Histones are basic nuclear proteins that are responsible for the nucleosome structure of the chromosomal fiber in eukaryotes. Nucleosomes consist of approximately 146 bp of DNA wrapped around a histone octamer composed of pairs of each of the four core histones (H2A, H2B, H3, and H4). The chromatin fiber is further compacted through the interaction of a linker histone, H1, with the DNA between the nucleosomes to form higher order chromatin structures.
Successful immunoblotting of histones must overcome an important consequences of histone composition, namely, their relatively low molecular weight. The molecular weight of histones effects both resolution of histone proteins in SDS-PAGE and their efficient transfer to nitrocellulose membrane. Good results are achieved by using high percent agarose gels and nitrocellulose with a pore size of 0.2 um to ensure optimal capture of histone proteins. We also suggest using high quality BSA in the blocking solutions rather than conventional dried milk.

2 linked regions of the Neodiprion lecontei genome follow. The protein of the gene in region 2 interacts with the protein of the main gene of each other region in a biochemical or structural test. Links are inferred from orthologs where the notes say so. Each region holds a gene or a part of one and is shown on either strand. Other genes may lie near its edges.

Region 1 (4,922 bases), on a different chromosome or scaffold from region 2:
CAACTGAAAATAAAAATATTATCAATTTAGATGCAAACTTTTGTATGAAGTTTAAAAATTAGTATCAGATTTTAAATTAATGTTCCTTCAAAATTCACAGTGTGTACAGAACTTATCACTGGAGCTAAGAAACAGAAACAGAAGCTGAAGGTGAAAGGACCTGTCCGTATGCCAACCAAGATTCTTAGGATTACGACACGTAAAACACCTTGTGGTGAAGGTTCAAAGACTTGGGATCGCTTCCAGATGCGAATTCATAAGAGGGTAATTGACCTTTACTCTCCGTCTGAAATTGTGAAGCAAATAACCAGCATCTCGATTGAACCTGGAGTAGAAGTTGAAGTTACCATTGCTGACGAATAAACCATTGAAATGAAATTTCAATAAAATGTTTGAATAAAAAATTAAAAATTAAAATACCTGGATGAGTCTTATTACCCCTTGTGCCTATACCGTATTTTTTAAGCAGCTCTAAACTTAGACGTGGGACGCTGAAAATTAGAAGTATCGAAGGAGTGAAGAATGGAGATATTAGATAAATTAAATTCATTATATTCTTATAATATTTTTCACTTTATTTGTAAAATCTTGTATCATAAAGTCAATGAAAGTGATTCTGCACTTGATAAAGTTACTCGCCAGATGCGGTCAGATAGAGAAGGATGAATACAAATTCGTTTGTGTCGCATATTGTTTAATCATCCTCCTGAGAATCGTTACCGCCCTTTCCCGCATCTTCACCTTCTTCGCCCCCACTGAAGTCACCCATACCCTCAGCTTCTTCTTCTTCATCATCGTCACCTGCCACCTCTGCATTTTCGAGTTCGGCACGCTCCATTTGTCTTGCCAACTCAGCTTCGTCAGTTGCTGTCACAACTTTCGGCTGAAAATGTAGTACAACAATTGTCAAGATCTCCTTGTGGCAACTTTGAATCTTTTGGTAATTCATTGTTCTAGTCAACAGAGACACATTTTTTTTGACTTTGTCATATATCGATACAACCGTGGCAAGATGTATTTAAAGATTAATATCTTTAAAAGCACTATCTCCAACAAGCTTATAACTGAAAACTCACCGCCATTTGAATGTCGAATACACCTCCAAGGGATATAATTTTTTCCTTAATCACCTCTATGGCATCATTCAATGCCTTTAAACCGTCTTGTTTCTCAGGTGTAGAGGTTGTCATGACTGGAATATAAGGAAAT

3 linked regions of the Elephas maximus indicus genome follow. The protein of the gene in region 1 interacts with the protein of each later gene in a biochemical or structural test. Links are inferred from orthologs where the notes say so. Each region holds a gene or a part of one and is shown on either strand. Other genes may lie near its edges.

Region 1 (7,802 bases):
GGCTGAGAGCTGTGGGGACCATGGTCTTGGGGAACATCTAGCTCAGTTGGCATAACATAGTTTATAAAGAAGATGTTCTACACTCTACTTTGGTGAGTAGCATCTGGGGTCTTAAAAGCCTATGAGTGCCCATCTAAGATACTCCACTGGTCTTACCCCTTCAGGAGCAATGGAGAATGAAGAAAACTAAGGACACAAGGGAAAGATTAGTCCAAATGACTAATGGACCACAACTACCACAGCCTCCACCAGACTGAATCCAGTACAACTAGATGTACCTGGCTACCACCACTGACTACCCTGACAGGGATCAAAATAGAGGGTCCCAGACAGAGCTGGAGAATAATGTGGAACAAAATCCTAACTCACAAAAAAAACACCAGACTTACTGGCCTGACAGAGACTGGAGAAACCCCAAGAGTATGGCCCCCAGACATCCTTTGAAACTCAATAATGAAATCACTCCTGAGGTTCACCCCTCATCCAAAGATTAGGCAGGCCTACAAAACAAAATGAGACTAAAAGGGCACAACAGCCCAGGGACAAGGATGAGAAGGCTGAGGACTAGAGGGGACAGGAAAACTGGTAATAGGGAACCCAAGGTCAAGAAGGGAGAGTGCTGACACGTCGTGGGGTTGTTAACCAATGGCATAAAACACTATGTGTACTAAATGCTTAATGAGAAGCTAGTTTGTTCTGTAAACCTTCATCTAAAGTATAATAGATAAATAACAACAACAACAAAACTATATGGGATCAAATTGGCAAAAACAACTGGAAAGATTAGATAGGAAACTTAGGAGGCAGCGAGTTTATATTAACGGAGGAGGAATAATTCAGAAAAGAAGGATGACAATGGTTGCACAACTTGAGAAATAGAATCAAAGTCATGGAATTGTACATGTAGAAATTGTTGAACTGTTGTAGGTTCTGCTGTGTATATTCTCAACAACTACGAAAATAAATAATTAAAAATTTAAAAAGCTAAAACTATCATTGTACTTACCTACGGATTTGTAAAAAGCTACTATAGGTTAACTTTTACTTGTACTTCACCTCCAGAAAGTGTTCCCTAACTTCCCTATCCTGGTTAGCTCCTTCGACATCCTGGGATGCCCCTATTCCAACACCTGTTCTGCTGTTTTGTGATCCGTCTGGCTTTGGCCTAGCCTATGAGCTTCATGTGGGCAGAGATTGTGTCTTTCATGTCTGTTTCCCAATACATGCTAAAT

Gel Electrophoresis of Proteins: A Practical Approach. Third Edition. Ed. B.D. Hames. Oxford University Press. Oxford, UK. 1998
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